Note: To read yesterday’s late-posted Audibles From the Long Snapper (including an administrative announcement regarding our move from ChicagoNow) CLICK HERE.
I decided late Sunday night to write a column about Jay Cutler, the entertainment. My intention was describe the experience of Cutler playing the QB position. Win or lose, interception or touchdown, shove or shoe tie, Jay Cutler is quite simply the most entertaining football around and I believe we all should enjoy this era.
Then I read Tom Ley’s column on Cutler for Deadspin and, you know what, he nailed it. fter I was emailed or Tweeted the piece by the thirtieth person I figured it was time to share it here. To go to Deadspin and read the piece (which includes video) CLICK HERE. Below is the entirety of the piece’s text.
On Sunday, during ESPN’s Sunday NFL Countdown, Tom Jackson went on a mini tirade about Bears quarterback Jay Cutler that was as needless as it was brainless. Here was a grown man dispatched into sputtering agitation by a 10-second clip of another guy walking into a stadium. We’ve been down this roadmany, manytimes beforewith Cutler, whose (alleged) petulance and (apparent) aloofness have a way of encouraging the worst impulses of analysts like Jackson.
The shame of it is that in so many other ways Cutler is a pundit’s kind of quarterback, the sort of flinty-eyed leader whose manly virtues make Peter King’s socks roll up and down all Sunday afternoon. Consider his performance in the Bears’ 28-10 victory over the Vikings, which came just two weeks after Cutler sustained a concussion while absorbing a face-crushing tackle against the Texans. I picked out three plays from Sunday that, had they come from any other quarterback, would’ve been shown on a loop on ESPN while Chris Berman sang hosannas and Tom Jackson plucked at his harp.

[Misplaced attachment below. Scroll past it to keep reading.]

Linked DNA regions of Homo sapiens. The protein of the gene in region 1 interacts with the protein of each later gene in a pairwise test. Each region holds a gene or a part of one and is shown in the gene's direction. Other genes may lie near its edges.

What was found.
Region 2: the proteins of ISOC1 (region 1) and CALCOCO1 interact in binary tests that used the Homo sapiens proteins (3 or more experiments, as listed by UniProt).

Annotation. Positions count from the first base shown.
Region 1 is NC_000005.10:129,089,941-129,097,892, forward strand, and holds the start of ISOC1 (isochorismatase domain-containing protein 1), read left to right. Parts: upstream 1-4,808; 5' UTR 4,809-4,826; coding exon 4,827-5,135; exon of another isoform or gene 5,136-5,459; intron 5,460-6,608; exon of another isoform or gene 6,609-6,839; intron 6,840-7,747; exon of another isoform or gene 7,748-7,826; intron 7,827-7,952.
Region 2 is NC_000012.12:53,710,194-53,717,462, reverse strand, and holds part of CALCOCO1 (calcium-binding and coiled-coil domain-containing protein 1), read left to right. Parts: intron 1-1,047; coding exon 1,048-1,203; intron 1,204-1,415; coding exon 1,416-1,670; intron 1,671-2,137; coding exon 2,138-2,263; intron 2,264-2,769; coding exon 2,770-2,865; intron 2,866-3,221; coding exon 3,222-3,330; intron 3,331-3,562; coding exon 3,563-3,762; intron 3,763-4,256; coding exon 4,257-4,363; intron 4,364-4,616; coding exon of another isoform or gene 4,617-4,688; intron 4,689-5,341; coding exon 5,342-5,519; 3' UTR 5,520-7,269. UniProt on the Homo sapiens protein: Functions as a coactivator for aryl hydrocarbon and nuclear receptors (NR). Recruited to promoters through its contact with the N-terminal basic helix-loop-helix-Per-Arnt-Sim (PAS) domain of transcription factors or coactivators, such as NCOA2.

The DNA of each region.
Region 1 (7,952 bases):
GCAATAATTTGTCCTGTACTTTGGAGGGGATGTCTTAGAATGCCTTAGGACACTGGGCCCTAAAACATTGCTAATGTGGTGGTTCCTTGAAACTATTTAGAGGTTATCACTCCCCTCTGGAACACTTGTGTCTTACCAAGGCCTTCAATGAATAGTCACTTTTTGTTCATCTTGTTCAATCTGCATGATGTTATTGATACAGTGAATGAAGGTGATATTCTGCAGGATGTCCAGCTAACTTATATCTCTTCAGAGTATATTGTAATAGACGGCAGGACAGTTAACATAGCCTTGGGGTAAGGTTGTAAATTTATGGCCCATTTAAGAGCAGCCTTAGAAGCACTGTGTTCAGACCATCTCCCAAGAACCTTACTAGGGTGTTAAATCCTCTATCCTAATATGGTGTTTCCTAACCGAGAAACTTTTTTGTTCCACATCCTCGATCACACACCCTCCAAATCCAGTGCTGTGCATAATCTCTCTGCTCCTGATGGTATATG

First, there was the throw Cutler made on the Bears’ third drive of the game. He took a second-down snap from the 15-yard line, didn’t see any of his receivers open, and then threw ball anyway, right between two Vikings defenders and into the hands of Kellen Davis, who was brought down at the goal line. Davis was barely moving when Cutler threw the ball, and was not open in any sense of the word. It was a balls-out rocket of a throw by a quarterback operating inside the red zone, and it set up his team for an easy touchdown.
Then came Cutler’s lone touchdown pass of the day, a play that once again was the direct result of his ability to find a sliver of space in which to throw the ball. Rolling to his left, aware that Jared Allen was bearing down on him from the strong side, Cutler turned his shoulders toward the end zone, fired another perfectly located bullet toward the sideline that only a blanketed Matt Spaeth could get his hands on, and accepted yet another crushing hit from Allen.
Just as noteworthy, although far less consequential to the final score, was Cutler’s five-yard scramble toward the end of the first quarter. Once again running to his left, Cutler hugged the sideline as Vikings cornerback A.J. Jefferson sized him up for a big hit. Rather than skip out of bounds and avoid contact, though, Cutler laid a wicked stiff arm on Jefferson, driving him into the turf as the two barreled out of bounds. Still standing, Cutler then flipped the ball into Jefferson’s chest, earning himself an unsportsmanlike conduct penalty.
Am I cherrypicking? Sure, but no more than anyone plumbing the depths of a man’s soul based on 10 seconds of video shot in a parking garage. I can think of only a handful of quarterbacks in the NFL capable of the two throws described above. Quarterbacks have been called “gunslingers” for less. And that stiff arm was the kind of play that a pundit might otherwise readily attribute to a football tough guy who’s willing to “hit you in the mouth.”
Cutler does stuff like this all the time, and yet we are stuck having to listen to arguments about whether or not he “gets it” (oh he gets it all right), about whether or not he “knows how to be a leader”—this in a league that reckons Ryan Lindley a viable starting quarterback. Cris Carter felt comfortable referring to Cutler as a mere game manager in this bit of postgame analysis. Managing the game? Fuck that. Cutler returned to a Bears team that had been blown out the previous week and turned it into a football team worth watching. He was the game.